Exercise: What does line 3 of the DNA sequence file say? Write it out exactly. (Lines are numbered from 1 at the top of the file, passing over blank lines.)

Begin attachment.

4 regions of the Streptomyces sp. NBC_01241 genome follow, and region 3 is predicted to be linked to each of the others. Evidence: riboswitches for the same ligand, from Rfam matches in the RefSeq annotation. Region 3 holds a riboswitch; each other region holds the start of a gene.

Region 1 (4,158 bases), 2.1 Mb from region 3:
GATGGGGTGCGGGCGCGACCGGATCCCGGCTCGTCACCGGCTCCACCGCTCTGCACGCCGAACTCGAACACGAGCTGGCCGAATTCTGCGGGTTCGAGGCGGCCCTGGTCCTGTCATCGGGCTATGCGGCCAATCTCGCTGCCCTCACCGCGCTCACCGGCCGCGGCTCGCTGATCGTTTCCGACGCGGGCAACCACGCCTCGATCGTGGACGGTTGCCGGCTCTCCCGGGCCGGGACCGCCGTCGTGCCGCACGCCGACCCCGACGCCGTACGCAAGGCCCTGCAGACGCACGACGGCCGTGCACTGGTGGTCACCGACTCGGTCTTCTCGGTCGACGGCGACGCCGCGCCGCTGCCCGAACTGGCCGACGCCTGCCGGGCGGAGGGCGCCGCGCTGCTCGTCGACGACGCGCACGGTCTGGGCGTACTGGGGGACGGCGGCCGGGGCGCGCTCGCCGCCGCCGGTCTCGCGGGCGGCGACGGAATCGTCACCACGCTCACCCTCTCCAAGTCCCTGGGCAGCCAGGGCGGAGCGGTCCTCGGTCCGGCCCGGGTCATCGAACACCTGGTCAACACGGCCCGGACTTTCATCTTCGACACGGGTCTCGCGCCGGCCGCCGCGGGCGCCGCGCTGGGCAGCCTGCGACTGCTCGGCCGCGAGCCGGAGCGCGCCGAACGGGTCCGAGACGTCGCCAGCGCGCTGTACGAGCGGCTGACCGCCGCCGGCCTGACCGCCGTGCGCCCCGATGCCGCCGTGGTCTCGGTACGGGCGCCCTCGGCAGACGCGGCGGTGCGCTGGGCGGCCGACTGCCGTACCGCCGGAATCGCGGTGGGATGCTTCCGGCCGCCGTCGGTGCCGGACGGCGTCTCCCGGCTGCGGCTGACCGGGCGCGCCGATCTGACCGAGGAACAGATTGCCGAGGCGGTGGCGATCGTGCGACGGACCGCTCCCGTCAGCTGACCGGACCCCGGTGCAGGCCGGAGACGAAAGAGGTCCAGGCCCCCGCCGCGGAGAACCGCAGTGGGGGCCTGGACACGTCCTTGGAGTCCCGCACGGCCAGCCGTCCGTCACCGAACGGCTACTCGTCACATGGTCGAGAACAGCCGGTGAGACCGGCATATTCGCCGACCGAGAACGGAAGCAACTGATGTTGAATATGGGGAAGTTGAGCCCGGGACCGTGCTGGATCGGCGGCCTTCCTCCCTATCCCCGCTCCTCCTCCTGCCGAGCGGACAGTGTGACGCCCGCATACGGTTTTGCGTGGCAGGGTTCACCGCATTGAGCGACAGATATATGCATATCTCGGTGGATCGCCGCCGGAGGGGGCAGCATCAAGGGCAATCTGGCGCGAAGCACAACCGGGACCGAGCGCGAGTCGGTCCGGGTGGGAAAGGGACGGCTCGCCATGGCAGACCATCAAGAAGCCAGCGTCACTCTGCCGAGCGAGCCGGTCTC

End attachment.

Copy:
GATGGGGTGCGGGCGCGACCGGATCCCGGCTCGTCACCGGCTCCACCGCTCTGCACGCCGAACTCGAACACGAGCTGGCCGAATTCTGCGGGTTCGAGGCGGCCCTGGTCCTGTCATCGGGCTATGCGGCCAATCTCGCTGCCCTCACCGCGCTCACCGGCCGCGGCTCGCTGATCGTTTCCGACGCGGGCAACCACGCCTCGATCGTGGACGGTTGCCGGCTCTCCCGGGCCGGGACCGCCGTCGTGCCGCACGCCGACCCCGACGCCGTACGCAAGGCCCTGCAGACGCACGACGGCCGTGCACTGGTGGTCACCGACTCGGTCTTCTCGGTCGACGGCGACGCCGCGCCGCTGCCCGAACTGGCCGACGCCTGCCGGGCGGAGGGCGCCGCGCTGCTCGTCGACGACGCGCACGGTCTGGGCGTACTGGGGGACGGCGGCCGGGGCGCGCTCGCCGCCGCCGGTCTCGCGGGCGGCGACGGAATCGTCACCACGCTCACCCTCTCCAAGTCCCTGGGCAGCCAGGGCGGAGCGGTCCTCGGTCCGGCCCGGGTCATCGAACACCTGGTCAACACGGCCCGGACTTTCATCTTCGACACGGGTCTCGCGCCGGCCGCCGCGGGCGCCGCGCTGGGCAGCCTGCGACTGCTCGGCCGCGAGCCGGAGCGCGCCGAACGGGTCCGAGACGTCGCCAGCGCGCTGTACGAGCGGCTGACCGCCGCCGGCCTGACCGCCGTGCGCCCCGATGCCGCCGTGGTCTCGGTACGGGCGCCCTCGGCAGACGCGGCGGTGCGCTGGGCGGCCGACTGCCGTACCGCCGGAATCGCGGTGGGATGCTTCCGGCCGCCGTCGGTGCCGGACGGCGTCTCCCGGCTGCGGCTGACCGGGCGCGCCGATCTGACCGAGGAACAGATTGCCGAGGCGGTGGCGATCGTGCGACGGACCGCTCCCGTCAGCTGACCGGACCCCGGTGCAGGCCGGAGACGAAAGAGGTCCAGGCCCCCGCCGCGGAGAACCGCAGTGGGGGCCTGGACACGTCCTTGGAGTCCCGCACGGCCAGCCGTCCGTCACCGAACGGCTACTCGTCACATGGTCGAGAACAGCCGGTGAGACCGGCATATTCGCCGACCGAGAACGGAAGCAACTGATGTTGAATATGGGGAAGTTGAGCCCGGGACCGTGCTGGATCGGCGGCCTTCCTCCCTATCCCCGCTCCTCCTCCTGCCGAGCGGACAGTGTGACGCCCGCATACGGTTTTGCGTGGCAGGGTTCACCGCATTGAGCGACAGATATATGCATATCTCGGTGGATCGCCGCCGGAGGGGGCAGCATCAAGGGCAATCTGGCGCGAAGCACAACCGGGACCGAGCGCGAGTCGGTCCGGGTGGGAAAGGGACGGCTCGCCATGGCAGACCATCAAGAAGCCAGCGTCACTCTGCCGAGCGAGCCGGTCTC